Unburden Yourself from the Root of Your Anxiety.
Some of us only know ourselves to be highly anxious, perfectionistic adults.
When something goes wrong, we immediately assume it is our fault.
When mistakes happen, we are unable to forgive ourselves.
We feel guilty and ashamed for even the smallest error.
We jump to the worst possible outcome so we could prepare for it.
We become socially anxious because we do not believe our real self would be accepted.
When our partners distance themselves, we become frightened of abandonment.
When conflicts arise in relationships, we rush to rescue the situation, sometimes sacrificing our own dignity.
Even when we have done our best, we blame ourselves for not being perfect.
If we were to dissect our life history, we might realize our breathlessness stems from having to grow up too early, too soon as a sensitive and empathically gifted child.
Children naturally blame themselves for what happens to them.
If they are bullied, they believe it is because they are not beautiful or smart enough.
If they are neglected, they believe they are too needy to begin with.
If they are burdened with demands that they cannot fulfill, they believe it is their failure — failing to be a perfect child, failing to take good care of their siblings, failing to sooth their parents’ anger.
When parents blame a child, the child believes that they are in the wrong.
Many emotionally sensitive and naturally empathic individuals have automatically taken on the role of the little adult in their family — sometimes concretely and practically, but most of the time, covertly and on a psychological level. They are the old souls who are by nature more attuned and mature than their chronological ages.
Because of their extraordinary warmth, compassion and depth, their family members have come to — usually unintentionally — lean on them. They are used to being the ones who make sure that everything is in order, and to be responsible for meeting not just their own needs but also others’. They are programmed into feeling that if they let go of the control wheel for just a minute, things will go wrong.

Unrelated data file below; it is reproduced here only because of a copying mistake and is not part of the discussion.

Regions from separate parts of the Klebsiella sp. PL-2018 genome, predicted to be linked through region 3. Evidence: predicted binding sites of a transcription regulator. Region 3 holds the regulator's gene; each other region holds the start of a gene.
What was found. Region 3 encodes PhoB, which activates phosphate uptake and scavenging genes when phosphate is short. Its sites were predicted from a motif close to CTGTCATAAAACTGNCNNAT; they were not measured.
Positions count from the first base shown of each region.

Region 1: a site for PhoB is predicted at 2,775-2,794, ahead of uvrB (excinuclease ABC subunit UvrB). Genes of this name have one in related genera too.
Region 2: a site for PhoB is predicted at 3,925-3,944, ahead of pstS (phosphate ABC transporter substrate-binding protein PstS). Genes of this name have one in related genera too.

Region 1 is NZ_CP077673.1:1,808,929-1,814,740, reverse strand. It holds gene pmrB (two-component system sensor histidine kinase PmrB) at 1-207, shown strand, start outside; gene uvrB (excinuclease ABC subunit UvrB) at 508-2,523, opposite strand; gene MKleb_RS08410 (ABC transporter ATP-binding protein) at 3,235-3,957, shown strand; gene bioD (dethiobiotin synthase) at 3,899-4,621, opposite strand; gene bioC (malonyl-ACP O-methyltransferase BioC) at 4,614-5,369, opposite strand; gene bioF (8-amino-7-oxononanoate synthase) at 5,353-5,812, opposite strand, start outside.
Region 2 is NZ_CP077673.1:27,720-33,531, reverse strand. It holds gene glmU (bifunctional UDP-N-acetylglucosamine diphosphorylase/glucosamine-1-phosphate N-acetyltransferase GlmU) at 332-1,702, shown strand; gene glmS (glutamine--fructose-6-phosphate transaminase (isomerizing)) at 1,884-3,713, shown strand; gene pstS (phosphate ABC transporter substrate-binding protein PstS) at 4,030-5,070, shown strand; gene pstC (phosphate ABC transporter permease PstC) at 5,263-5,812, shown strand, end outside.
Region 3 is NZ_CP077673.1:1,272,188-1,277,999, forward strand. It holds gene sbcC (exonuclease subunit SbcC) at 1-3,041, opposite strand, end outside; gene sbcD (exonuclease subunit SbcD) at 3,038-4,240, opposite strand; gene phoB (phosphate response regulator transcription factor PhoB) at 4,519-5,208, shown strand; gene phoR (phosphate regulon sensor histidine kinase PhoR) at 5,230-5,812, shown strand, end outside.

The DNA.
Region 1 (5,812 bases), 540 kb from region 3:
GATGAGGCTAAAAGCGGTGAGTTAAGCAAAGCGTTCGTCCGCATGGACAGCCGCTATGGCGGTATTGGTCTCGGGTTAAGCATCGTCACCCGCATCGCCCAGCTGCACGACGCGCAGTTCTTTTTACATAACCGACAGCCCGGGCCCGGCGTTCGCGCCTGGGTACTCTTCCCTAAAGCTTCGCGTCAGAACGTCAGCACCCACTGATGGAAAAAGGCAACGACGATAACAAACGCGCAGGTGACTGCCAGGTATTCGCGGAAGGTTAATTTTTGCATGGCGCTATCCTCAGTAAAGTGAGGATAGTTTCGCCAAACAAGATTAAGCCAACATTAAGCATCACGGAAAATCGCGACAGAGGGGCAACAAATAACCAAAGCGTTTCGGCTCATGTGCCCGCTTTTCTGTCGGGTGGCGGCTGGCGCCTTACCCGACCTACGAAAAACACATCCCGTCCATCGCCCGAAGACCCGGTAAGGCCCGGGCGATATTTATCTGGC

On the surface, we might say we don’t believe we are responsible for our family’s dysfunction.
But deep down in there, we feel as though if we had been a different child, things would have been better.
Our childlike mind thought perhaps if we were less difficult, less sensitive, our parents would treat us differently.
We thought if we were somehow better — a less needy child, a more helpful child — bad things would not happen.
We thought if we silenced our needs and desire, if we never expressed frustrations or sadness, they would be less angry.
We thought if we became hyper-vigilant and hyper-emphatic, picking up the earliest smallest clues of our parents’ outbursts, we could protect our siblings.
We thought if we were our parents’ confidants and counselors, we could take away their pain.
The deep-seated urge to fix things is the root of many of our sufferings. Albeit unconsciously, we have bought into an insufferable myth — the myth that says somehow we could and should control whatever happens. This belief may not be conscious, but seeps into our lives in the form of chronic anxiety, nameless guilt, and the inability to feel safe.